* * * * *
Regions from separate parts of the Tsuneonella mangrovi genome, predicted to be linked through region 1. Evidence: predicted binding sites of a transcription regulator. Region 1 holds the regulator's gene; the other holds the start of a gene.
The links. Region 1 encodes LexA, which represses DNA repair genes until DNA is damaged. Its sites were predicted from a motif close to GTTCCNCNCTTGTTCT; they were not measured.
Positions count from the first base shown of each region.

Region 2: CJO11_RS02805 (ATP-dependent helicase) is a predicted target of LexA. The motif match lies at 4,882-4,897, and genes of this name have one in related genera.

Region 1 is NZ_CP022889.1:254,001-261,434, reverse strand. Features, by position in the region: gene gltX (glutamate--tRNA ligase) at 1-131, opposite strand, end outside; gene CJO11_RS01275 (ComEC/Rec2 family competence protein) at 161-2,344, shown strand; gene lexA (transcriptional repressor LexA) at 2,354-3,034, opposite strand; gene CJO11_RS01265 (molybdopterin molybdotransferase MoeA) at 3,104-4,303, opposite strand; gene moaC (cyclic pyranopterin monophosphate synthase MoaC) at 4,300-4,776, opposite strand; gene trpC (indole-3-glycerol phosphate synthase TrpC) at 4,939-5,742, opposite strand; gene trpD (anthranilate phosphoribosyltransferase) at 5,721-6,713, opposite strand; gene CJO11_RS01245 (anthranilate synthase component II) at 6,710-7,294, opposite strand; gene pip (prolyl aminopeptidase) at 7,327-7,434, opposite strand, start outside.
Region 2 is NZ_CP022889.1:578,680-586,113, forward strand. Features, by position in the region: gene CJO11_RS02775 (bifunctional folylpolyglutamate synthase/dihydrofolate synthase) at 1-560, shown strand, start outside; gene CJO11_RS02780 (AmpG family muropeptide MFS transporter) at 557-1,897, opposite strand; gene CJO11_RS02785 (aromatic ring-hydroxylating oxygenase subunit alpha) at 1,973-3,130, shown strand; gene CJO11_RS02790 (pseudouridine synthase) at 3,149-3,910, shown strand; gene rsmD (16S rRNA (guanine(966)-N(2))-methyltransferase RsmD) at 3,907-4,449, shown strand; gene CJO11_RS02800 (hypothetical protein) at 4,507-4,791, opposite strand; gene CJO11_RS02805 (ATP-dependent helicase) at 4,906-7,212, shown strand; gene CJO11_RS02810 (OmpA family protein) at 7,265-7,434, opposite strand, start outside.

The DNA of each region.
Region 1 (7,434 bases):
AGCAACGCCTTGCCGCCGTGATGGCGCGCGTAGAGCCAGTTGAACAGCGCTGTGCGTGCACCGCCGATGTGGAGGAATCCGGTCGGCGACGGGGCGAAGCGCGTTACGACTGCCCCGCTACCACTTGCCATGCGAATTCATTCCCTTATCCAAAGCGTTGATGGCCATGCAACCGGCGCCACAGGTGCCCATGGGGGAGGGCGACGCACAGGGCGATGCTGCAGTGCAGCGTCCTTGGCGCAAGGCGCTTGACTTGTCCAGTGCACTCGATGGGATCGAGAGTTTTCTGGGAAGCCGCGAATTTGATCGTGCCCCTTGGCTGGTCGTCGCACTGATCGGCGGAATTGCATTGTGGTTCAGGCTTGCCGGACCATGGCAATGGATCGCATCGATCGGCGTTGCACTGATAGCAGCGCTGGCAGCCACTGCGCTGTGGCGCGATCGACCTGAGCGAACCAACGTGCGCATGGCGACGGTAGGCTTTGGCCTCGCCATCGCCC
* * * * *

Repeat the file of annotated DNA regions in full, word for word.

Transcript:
Regions from separate parts of the Tsuneonella mangrovi genome, predicted to be linked through region 1. Evidence: predicted binding sites of a transcription regulator. Region 1 holds the regulator's gene; the other holds the start of a gene.
The links. Region 1 encodes LexA, which represses DNA repair genes until DNA is damaged. Its sites were predicted from a motif close to GTTCCNCNCTTGTTCT; they were not measured.
Positions count from the first base shown of each region.

Region 2: CJO11_RS02805 (ATP-dependent helicase) is a predicted target of LexA. The motif match lies at 4,882-4,897, and genes of this name have one in related genera.

Region 1 is NZ_CP022889.1:254,001-261,434, reverse strand. Features, by position in the region: gene gltX (glutamate--tRNA ligase) at 1-131, opposite strand, end outside; gene CJO11_RS01275 (ComEC/Rec2 family competence protein) at 161-2,344, shown strand; gene lexA (transcriptional repressor LexA) at 2,354-3,034, opposite strand; gene CJO11_RS01265 (molybdopterin molybdotransferase MoeA) at 3,104-4,303, opposite strand; gene moaC (cyclic pyranopterin monophosphate synthase MoaC) at 4,300-4,776, opposite strand; gene trpC (indole-3-glycerol phosphate synthase TrpC) at 4,939-5,742, opposite strand; gene trpD (anthranilate phosphoribosyltransferase) at 5,721-6,713, opposite strand; gene CJO11_RS01245 (anthranilate synthase component II) at 6,710-7,294, opposite strand; gene pip (prolyl aminopeptidase) at 7,327-7,434, opposite strand, start outside.
Region 2 is NZ_CP022889.1:578,680-586,113, forward strand. Features, by position in the region: gene CJO11_RS02775 (bifunctional folylpolyglutamate synthase/dihydrofolate synthase) at 1-560, shown strand, start outside; gene CJO11_RS02780 (AmpG family muropeptide MFS transporter) at 557-1,897, opposite strand; gene CJO11_RS02785 (aromatic ring-hydroxylating oxygenase subunit alpha) at 1,973-3,130, shown strand; gene CJO11_RS02790 (pseudouridine synthase) at 3,149-3,910, shown strand; gene rsmD (16S rRNA (guanine(966)-N(2))-methyltransferase RsmD) at 3,907-4,449, shown strand; gene CJO11_RS02800 (hypothetical protein) at 4,507-4,791, opposite strand; gene CJO11_RS02805 (ATP-dependent helicase) at 4,906-7,212, shown strand; gene CJO11_RS02810 (OmpA family protein) at 7,265-7,434, opposite strand, start outside.

The DNA of each region.
Region 1 (7,434 bases):
AGCAACGCCTTGCCGCCGTGATGGCGCGCGTAGAGCCAGTTGAACAGCGCTGTGCGTGCACCGCCGATGTGGAGGAATCCGGTCGGCGACGGGGCGAAGCGCGTTACGACTGCCCCGCTACCACTTGCCATGCGAATTCATTCCCTTATCCAAAGCGTTGATGGCCATGCAACCGGCGCCACAGGTGCCCATGGGGGAGGGCGACGCACAGGGCGATGCTGCAGTGCAGCGTCCTTGGCGCAAGGCGCTTGACTTGTCCAGTGCACTCGATGGGATCGAGAGTTTTCTGGGAAGCCGCGAATTTGATCGTGCCCCTTGGCTGGTCGTCGCACTGATCGGCGGAATTGCATTGTGGTTCAGGCTTGCCGGACCATGGCAATGGATCGCATCGATCGGCGTTGCACTGATAGCAGCGCTGGCAGCCACTGCGCTGTGGCGCGATCGACCTGAGCGAACCAACGTGCGCATGGCGACGGTAGGCTTTGGCCTCGCCATCGCCC